About: Ohne Titel (Untitled), production process — something and nothing
In a camera-less process, I start with generating black and white lines and curves from within a chosen computer software programme (a common photo-editing-software). I provoke optical illusions and interferences to occur, so that my images become recognisable as “things”, as if something was there – with a layered, stratified or folded character, for example. These generated optical illusions, the “things” meant to be seen, are then materialised – i.e. I imagine how these might look as real, physically existing objects, and recreate them using computer-aided design programs as virtual 3D-objects. I store them as data-files and afterwards 3D-print them as “real“, material objects (in a range of 3D-printable materials).
In a next working step the generated and materialised objects/entities are photographed in a photo studio, in a documentary sense. I understand the final images as photographs of “motifs/subjects”, that in some way do exist – since they are 3D-printed and exist in material form – and that on the other hand do not exist – since they are based on optical illusion and have no starting point in the “real world”.
Instead of starting from the material world, from existing facts and turning it into information and data – like traditional photography mostly does – I reverse this conventional direction of “photography”. Starting from the operational substructure of digital photography, its own tools, I turn immaterial data and algorithms to factual and thus touchable and “photographable” objects, to again transform these objects into data (photos) and images (and so on in next working steps). The concept of recording as constitutive for photography for me functions in both directions, the photos record the 3D-printed objects, but also I understand the printed 3D-objects as “material photos”, as material recordings of the images.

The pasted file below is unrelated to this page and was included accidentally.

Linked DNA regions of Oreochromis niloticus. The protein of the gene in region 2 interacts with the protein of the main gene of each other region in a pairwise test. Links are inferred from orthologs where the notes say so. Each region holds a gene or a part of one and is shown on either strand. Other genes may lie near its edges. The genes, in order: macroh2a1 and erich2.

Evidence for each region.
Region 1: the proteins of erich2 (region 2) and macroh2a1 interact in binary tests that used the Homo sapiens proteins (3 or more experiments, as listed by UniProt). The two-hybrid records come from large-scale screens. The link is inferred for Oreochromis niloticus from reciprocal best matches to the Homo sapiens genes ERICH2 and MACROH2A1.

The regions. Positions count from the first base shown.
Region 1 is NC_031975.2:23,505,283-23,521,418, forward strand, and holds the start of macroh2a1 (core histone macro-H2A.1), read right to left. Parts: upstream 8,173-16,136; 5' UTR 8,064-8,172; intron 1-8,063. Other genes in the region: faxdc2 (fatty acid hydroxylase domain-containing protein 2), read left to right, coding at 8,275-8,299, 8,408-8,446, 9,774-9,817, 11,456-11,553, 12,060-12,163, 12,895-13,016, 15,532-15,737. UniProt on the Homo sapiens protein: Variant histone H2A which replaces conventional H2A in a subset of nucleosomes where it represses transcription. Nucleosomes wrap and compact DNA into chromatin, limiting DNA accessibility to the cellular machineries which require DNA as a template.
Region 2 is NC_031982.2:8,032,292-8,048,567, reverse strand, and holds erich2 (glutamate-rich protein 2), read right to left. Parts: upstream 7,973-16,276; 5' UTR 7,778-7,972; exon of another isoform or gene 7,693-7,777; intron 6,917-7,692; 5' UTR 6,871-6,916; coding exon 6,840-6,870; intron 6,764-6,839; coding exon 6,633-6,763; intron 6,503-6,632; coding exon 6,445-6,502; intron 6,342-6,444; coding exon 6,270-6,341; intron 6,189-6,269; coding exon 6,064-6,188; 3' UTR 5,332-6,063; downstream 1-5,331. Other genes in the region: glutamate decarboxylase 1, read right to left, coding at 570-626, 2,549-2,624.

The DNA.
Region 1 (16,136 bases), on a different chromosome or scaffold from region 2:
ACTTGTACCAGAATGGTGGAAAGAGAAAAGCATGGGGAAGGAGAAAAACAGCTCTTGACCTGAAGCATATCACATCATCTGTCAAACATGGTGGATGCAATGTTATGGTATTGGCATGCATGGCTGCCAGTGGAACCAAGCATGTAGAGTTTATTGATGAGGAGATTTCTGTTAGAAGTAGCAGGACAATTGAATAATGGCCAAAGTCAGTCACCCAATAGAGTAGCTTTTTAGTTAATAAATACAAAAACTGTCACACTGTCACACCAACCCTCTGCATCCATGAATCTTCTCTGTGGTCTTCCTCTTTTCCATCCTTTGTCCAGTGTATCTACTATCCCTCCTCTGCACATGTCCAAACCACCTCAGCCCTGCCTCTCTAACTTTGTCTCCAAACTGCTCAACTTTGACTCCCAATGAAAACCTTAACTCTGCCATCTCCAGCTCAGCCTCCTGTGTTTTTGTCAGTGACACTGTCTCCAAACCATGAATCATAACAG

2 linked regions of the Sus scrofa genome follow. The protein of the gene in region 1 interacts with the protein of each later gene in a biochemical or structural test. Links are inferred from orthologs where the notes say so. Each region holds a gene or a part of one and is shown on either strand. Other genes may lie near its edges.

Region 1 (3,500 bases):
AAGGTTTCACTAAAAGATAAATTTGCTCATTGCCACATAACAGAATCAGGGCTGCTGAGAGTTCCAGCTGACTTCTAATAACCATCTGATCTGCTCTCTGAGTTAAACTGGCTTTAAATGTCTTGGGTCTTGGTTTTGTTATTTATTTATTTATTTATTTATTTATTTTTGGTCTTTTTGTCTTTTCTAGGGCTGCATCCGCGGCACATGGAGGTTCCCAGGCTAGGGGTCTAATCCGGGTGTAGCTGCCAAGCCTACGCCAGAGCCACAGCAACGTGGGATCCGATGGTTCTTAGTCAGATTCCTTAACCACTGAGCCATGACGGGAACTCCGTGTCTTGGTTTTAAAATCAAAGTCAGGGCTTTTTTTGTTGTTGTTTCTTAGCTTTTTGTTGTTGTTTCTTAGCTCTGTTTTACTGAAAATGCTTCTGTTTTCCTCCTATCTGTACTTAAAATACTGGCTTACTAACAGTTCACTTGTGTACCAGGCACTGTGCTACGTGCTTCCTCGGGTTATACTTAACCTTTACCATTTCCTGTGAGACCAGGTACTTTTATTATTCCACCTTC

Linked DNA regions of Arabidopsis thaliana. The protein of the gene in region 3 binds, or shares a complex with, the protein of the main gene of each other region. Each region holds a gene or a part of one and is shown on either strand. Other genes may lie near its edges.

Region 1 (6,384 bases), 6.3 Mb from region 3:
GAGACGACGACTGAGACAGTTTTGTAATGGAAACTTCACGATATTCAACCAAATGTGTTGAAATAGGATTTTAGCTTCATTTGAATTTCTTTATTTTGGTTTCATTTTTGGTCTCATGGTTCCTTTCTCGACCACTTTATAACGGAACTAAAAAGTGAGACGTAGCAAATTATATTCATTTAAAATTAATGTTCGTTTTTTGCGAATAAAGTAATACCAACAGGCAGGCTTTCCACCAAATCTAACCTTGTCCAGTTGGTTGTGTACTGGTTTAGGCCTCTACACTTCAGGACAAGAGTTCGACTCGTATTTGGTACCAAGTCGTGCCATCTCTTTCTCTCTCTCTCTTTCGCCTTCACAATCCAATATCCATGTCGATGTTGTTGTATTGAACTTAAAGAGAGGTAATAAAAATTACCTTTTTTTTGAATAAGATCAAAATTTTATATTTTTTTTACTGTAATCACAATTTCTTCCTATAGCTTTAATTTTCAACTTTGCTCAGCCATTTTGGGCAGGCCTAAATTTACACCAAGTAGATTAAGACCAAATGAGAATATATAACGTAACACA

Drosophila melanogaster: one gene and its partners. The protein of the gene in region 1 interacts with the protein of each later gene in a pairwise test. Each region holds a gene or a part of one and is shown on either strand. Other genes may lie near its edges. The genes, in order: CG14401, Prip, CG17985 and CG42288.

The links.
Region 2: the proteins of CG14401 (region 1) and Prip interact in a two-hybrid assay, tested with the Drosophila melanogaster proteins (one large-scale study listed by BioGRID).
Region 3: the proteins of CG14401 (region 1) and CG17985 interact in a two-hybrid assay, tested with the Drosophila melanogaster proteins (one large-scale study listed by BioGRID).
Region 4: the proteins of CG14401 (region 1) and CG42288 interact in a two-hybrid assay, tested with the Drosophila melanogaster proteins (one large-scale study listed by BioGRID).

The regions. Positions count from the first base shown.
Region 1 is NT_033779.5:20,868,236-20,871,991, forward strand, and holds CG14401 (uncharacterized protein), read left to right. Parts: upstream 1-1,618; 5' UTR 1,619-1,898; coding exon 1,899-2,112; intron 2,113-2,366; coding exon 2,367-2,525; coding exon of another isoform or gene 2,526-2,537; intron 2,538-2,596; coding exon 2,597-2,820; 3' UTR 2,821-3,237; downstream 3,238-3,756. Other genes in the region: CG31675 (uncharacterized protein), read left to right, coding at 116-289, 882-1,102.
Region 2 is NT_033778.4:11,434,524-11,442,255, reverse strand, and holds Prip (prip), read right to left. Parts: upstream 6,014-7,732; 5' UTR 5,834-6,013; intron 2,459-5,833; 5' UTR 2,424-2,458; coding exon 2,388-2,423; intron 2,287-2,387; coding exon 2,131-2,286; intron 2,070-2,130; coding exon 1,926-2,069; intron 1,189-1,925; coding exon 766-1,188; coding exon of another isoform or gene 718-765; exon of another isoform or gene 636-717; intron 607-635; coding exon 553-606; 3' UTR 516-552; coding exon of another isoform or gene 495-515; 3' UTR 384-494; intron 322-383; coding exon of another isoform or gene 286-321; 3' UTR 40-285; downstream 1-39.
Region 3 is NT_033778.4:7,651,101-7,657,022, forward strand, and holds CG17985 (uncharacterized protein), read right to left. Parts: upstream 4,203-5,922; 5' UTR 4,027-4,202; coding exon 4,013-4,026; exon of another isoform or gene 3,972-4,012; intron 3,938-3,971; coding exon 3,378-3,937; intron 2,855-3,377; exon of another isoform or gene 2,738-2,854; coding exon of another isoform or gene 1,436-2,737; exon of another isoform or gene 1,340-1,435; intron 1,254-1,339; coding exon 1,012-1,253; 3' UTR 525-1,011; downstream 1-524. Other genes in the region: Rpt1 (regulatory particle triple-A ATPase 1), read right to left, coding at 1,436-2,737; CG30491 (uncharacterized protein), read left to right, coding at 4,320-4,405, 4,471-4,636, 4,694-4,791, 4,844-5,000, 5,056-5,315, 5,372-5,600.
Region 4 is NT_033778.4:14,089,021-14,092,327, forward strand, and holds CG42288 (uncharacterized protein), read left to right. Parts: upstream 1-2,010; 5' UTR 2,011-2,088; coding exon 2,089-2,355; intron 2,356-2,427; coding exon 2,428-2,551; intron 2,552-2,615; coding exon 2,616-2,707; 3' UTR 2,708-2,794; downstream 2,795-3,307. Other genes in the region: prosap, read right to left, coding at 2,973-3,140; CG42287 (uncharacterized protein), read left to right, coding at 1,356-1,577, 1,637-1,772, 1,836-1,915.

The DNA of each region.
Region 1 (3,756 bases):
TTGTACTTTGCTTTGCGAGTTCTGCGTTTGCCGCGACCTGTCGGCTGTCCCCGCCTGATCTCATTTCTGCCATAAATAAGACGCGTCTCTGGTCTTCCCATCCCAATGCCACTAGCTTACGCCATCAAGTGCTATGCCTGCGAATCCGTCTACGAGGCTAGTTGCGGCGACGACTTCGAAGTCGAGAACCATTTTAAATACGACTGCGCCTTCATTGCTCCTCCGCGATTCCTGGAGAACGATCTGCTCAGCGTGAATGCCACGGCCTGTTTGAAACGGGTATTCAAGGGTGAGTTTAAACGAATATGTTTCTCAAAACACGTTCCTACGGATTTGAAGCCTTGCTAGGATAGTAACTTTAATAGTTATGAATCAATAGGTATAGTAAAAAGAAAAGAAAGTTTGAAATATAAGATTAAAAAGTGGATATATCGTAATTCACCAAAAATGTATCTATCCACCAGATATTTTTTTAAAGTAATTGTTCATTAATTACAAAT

What interests me here, amongst others, are the concepts of “something” and “nothing”, especially on the backdrop of photography and the digital realm. When do we (with our human eyes) consider something to be there, and under what circumstances? In a traditional sense, above all photography was meant to document and approve the existence of a subject matter, of “something”. Which role does the medium of photography play under digital conditions, when “existence”, “something being there”, can be generated from “nothing”, and when this “something” is at any time reversible and transformable (if it appears as code or as a representation of code, for example as a digitally constituted image)? What about the transformations from material to image to material in this regard?
I would like to add, that all working steps during the process are interactions between the possibilities and automatic qualities of the apparatus, of the machinic systems and algorithms, and my–human–subjective, aesthetic decisions. I am steering the machine’s and algorithm’s “proposals”, feeding the so received results back again to the apparatus, the apparatus sends its updated “proposals” back to me, and so on, vice-versa.
The entire process of creation is generative and evolutionary, different generations of images and of “objects/entities” develop out of each other, creating new generations. For example, some of my photos and objects are 3D-scanned and appear transformed as videos or as prints. Also I photographed all my 3D-printed objects, and used them as dataset to train a GAN (AI), which then generates pictures of new objects/entities, that are again 3D-printed, again photographed, and so on.
Once derived from a primary photo-editing tool, the generations are growing into an increasingly complex system of interrelated “appearances”, through superposition and intertwining of recordings and renderings, of generative and documentary working methods, of “traditionally photographic” and the new, digitally constituted tools.
(Michael Reisch, 2021)